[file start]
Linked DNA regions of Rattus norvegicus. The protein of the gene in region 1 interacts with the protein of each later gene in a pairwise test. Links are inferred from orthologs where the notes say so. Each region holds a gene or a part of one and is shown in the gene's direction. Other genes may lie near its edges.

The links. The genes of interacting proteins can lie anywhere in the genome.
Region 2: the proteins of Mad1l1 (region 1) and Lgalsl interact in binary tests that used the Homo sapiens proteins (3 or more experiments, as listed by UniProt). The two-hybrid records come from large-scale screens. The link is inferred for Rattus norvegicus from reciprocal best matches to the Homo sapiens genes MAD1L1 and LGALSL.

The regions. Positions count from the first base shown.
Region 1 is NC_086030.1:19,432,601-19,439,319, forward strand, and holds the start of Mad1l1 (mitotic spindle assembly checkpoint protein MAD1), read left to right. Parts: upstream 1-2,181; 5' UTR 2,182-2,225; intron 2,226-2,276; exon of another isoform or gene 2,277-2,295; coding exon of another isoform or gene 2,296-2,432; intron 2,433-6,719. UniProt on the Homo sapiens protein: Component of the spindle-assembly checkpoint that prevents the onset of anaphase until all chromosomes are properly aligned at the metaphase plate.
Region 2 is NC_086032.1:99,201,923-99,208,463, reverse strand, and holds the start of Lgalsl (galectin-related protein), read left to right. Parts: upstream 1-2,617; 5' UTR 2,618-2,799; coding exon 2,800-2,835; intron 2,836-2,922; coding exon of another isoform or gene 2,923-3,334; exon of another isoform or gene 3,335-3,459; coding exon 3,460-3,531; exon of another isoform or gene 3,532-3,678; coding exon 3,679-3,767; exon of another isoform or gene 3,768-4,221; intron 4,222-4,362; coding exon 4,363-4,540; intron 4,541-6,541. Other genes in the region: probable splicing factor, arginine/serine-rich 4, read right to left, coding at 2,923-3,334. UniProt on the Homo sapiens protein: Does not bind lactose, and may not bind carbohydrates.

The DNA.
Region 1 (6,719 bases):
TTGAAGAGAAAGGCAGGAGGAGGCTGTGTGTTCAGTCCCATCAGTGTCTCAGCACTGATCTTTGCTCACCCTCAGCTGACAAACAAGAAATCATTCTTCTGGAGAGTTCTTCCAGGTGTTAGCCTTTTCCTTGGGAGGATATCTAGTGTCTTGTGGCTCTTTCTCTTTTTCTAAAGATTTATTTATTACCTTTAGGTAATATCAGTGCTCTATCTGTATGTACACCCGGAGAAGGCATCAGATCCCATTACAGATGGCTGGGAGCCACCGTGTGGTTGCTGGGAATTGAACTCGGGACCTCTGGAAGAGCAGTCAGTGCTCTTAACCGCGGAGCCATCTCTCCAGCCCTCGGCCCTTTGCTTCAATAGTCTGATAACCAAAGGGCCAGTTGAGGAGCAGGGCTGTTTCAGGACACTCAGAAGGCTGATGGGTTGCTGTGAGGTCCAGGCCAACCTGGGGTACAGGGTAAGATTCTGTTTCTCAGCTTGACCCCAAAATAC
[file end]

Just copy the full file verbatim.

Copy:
Linked DNA regions of Rattus norvegicus. The protein of the gene in region 1 interacts with the protein of each later gene in a pairwise test. Links are inferred from orthologs where the notes say so. Each region holds a gene or a part of one and is shown in the gene's direction. Other genes may lie near its edges.

The links. The genes of interacting proteins can lie anywhere in the genome.
Region 2: the proteins of Mad1l1 (region 1) and Lgalsl interact in binary tests that used the Homo sapiens proteins (3 or more experiments, as listed by UniProt). The two-hybrid records come from large-scale screens. The link is inferred for Rattus norvegicus from reciprocal best matches to the Homo sapiens genes MAD1L1 and LGALSL.

The regions. Positions count from the first base shown.
Region 1 is NC_086030.1:19,432,601-19,439,319, forward strand, and holds the start of Mad1l1 (mitotic spindle assembly checkpoint protein MAD1), read left to right. Parts: upstream 1-2,181; 5' UTR 2,182-2,225; intron 2,226-2,276; exon of another isoform or gene 2,277-2,295; coding exon of another isoform or gene 2,296-2,432; intron 2,433-6,719. UniProt on the Homo sapiens protein: Component of the spindle-assembly checkpoint that prevents the onset of anaphase until all chromosomes are properly aligned at the metaphase plate.
Region 2 is NC_086032.1:99,201,923-99,208,463, reverse strand, and holds the start of Lgalsl (galectin-related protein), read left to right. Parts: upstream 1-2,617; 5' UTR 2,618-2,799; coding exon 2,800-2,835; intron 2,836-2,922; coding exon of another isoform or gene 2,923-3,334; exon of another isoform or gene 3,335-3,459; coding exon 3,460-3,531; exon of another isoform or gene 3,532-3,678; coding exon 3,679-3,767; exon of another isoform or gene 3,768-4,221; intron 4,222-4,362; coding exon 4,363-4,540; intron 4,541-6,541. Other genes in the region: probable splicing factor, arginine/serine-rich 4, read right to left, coding at 2,923-3,334. UniProt on the Homo sapiens protein: Does not bind lactose, and may not bind carbohydrates.

The DNA.
Region 1 (6,719 bases):
TTGAAGAGAAAGGCAGGAGGAGGCTGTGTGTTCAGTCCCATCAGTGTCTCAGCACTGATCTTTGCTCACCCTCAGCTGACAAACAAGAAATCATTCTTCTGGAGAGTTCTTCCAGGTGTTAGCCTTTTCCTTGGGAGGATATCTAGTGTCTTGTGGCTCTTTCTCTTTTTCTAAAGATTTATTTATTACCTTTAGGTAATATCAGTGCTCTATCTGTATGTACACCCGGAGAAGGCATCAGATCCCATTACAGATGGCTGGGAGCCACCGTGTGGTTGCTGGGAATTGAACTCGGGACCTCTGGAAGAGCAGTCAGTGCTCTTAACCGCGGAGCCATCTCTCCAGCCCTCGGCCCTTTGCTTCAATAGTCTGATAACCAAAGGGCCAGTTGAGGAGCAGGGCTGTTTCAGGACACTCAGAAGGCTGATGGGTTGCTGTGAGGTCCAGGCCAACCTGGGGTACAGGGTAAGATTCTGTTTCTCAGCTTGACCCCAAAATAC